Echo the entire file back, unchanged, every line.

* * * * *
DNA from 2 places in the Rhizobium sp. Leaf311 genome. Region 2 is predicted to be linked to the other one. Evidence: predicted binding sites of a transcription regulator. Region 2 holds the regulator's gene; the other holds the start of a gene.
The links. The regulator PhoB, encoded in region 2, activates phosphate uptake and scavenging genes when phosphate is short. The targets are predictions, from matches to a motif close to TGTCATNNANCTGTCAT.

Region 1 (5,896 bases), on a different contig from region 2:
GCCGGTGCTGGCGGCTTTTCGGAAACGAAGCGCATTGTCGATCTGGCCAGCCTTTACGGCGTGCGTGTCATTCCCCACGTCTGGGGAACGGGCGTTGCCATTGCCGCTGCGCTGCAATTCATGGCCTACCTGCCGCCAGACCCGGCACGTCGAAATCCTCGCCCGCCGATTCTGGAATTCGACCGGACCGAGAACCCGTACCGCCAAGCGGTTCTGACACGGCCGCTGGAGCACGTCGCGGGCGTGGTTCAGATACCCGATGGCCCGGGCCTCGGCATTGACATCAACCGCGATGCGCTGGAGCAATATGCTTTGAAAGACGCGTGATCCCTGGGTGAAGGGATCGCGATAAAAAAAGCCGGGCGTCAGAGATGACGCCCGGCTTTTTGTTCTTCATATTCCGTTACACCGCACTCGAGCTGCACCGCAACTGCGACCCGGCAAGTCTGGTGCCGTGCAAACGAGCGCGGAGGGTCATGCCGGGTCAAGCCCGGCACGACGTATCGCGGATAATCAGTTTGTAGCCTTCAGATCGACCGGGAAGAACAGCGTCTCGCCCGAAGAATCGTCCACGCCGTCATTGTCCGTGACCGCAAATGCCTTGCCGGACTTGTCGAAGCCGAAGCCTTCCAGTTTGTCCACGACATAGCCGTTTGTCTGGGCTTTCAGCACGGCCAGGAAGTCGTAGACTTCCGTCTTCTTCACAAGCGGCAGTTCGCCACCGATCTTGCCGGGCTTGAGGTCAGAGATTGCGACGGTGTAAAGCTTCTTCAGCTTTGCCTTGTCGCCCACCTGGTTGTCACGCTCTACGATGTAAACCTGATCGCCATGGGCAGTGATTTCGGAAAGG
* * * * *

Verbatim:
DNA from 2 places in the Rhizobium sp. Leaf311 genome. Region 2 is predicted to be linked to the other one. Evidence: predicted binding sites of a transcription regulator. Region 2 holds the regulator's gene; the other holds the start of a gene.
The links. The regulator PhoB, encoded in region 2, activates phosphate uptake and scavenging genes when phosphate is short. The targets are predictions, from matches to a motif close to TGTCATNNANCTGTCAT.

Region 1 (5,896 bases), on a different contig from region 2:
GCCGGTGCTGGCGGCTTTTCGGAAACGAAGCGCATTGTCGATCTGGCCAGCCTTTACGGCGTGCGTGTCATTCCCCACGTCTGGGGAACGGGCGTTGCCATTGCCGCTGCGCTGCAATTCATGGCCTACCTGCCGCCAGACCCGGCACGTCGAAATCCTCGCCCGCCGATTCTGGAATTCGACCGGACCGAGAACCCGTACCGCCAAGCGGTTCTGACACGGCCGCTGGAGCACGTCGCGGGCGTGGTTCAGATACCCGATGGCCCGGGCCTCGGCATTGACATCAACCGCGATGCGCTGGAGCAATATGCTTTGAAAGACGCGTGATCCCTGGGTGAAGGGATCGCGATAAAAAAAGCCGGGCGTCAGAGATGACGCCCGGCTTTTTGTTCTTCATATTCCGTTACACCGCACTCGAGCTGCACCGCAACTGCGACCCGGCAAGTCTGGTGCCGTGCAAACGAGCGCGGAGGGTCATGCCGGGTCAAGCCCGGCACGACGTATCGCGGATAATCAGTTTGTAGCCTTCAGATCGACCGGGAAGAACAGCGTCTCGCCCGAAGAATCGTCCACGCCGTCATTGTCCGTGACCGCAAATGCCTTGCCGGACTTGTCGAAGCCGAAGCCTTCCAGTTTGTCCACGACATAGCCGTTTGTCTGGGCTTTCAGCACGGCCAGGAAGTCGTAGACTTCCGTCTTCTTCACAAGCGGCAGTTCGCCACCGATCTTGCCGGGCTTGAGGTCAGAGATTGCGACGGTGTAAAGCTTCTTCAGCTTTGCCTTGTCGCCCACCTGGTTGTCACGCTCTACGATGTAAACCTGATCGCCATGGGCAGTGATTTCGGAAAGG